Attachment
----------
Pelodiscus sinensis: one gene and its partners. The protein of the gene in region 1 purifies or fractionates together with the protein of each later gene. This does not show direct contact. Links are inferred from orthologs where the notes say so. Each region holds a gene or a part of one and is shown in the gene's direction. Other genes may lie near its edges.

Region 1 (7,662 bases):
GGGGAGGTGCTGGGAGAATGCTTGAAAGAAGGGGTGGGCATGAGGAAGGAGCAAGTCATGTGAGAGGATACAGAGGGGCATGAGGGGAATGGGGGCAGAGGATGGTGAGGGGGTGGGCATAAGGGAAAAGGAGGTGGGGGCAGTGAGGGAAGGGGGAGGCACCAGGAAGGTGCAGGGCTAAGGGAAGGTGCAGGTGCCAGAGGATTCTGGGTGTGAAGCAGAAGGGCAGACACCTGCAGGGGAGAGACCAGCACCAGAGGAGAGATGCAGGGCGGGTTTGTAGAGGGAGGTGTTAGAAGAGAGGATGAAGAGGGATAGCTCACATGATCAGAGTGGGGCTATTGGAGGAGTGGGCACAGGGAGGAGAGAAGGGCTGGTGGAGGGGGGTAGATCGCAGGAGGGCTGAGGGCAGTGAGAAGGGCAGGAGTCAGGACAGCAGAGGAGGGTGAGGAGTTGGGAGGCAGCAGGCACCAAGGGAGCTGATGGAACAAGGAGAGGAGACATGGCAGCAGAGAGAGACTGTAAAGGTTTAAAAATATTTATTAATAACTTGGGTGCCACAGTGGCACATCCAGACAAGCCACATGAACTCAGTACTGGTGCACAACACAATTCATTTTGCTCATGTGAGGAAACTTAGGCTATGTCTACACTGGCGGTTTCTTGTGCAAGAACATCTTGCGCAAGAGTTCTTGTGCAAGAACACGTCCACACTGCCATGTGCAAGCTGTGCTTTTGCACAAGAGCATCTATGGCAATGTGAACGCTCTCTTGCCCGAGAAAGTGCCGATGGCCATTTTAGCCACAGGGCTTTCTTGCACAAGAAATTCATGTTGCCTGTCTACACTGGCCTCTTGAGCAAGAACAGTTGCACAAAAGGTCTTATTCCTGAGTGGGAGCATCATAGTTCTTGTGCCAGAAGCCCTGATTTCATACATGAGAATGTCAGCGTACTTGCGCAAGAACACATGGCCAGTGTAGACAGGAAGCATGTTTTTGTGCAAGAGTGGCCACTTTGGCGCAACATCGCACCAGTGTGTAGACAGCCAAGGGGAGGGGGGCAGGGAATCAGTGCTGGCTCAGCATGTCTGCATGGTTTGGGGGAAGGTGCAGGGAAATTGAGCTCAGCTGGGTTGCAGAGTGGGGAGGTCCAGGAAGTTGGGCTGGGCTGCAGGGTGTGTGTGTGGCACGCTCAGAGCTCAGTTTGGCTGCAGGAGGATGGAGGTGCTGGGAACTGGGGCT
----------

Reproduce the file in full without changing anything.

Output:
Pelodiscus sinensis: one gene and its partners. The protein of the gene in region 1 purifies or fractionates together with the protein of each later gene. This does not show direct contact. Links are inferred from orthologs where the notes say so. Each region holds a gene or a part of one and is shown in the gene's direction. Other genes may lie near its edges.

Region 1 (7,662 bases):
GGGGAGGTGCTGGGAGAATGCTTGAAAGAAGGGGTGGGCATGAGGAAGGAGCAAGTCATGTGAGAGGATACAGAGGGGCATGAGGGGAATGGGGGCAGAGGATGGTGAGGGGGTGGGCATAAGGGAAAAGGAGGTGGGGGCAGTGAGGGAAGGGGGAGGCACCAGGAAGGTGCAGGGCTAAGGGAAGGTGCAGGTGCCAGAGGATTCTGGGTGTGAAGCAGAAGGGCAGACACCTGCAGGGGAGAGACCAGCACCAGAGGAGAGATGCAGGGCGGGTTTGTAGAGGGAGGTGTTAGAAGAGAGGATGAAGAGGGATAGCTCACATGATCAGAGTGGGGCTATTGGAGGAGTGGGCACAGGGAGGAGAGAAGGGCTGGTGGAGGGGGGTAGATCGCAGGAGGGCTGAGGGCAGTGAGAAGGGCAGGAGTCAGGACAGCAGAGGAGGGTGAGGAGTTGGGAGGCAGCAGGCACCAAGGGAGCTGATGGAACAAGGAGAGGAGACATGGCAGCAGAGAGAGACTGTAAAGGTTTAAAAATATTTATTAATAACTTGGGTGCCACAGTGGCACATCCAGACAAGCCACATGAACTCAGTACTGGTGCACAACACAATTCATTTTGCTCATGTGAGGAAACTTAGGCTATGTCTACACTGGCGGTTTCTTGTGCAAGAACATCTTGCGCAAGAGTTCTTGTGCAAGAACACGTCCACACTGCCATGTGCAAGCTGTGCTTTTGCACAAGAGCATCTATGGCAATGTGAACGCTCTCTTGCCCGAGAAAGTGCCGATGGCCATTTTAGCCACAGGGCTTTCTTGCACAAGAAATTCATGTTGCCTGTCTACACTGGCCTCTTGAGCAAGAACAGTTGCACAAAAGGTCTTATTCCTGAGTGGGAGCATCATAGTTCTTGTGCCAGAAGCCCTGATTTCATACATGAGAATGTCAGCGTACTTGCGCAAGAACACATGGCCAGTGTAGACAGGAAGCATGTTTTTGTGCAAGAGTGGCCACTTTGGCGCAACATCGCACCAGTGTGTAGACAGCCAAGGGGAGGGGGGCAGGGAATCAGTGCTGGCTCAGCATGTCTGCATGGTTTGGGGGAAGGTGCAGGGAAATTGAGCTCAGCTGGGTTGCAGAGTGGGGAGGTCCAGGAAGTTGGGCTGGGCTGCAGGGTGTGTGTGTGGCACGCTCAGAGCTCAGTTTGGCTGCAGGAGGATGGAGGTGCTGGGAACTGGGGCT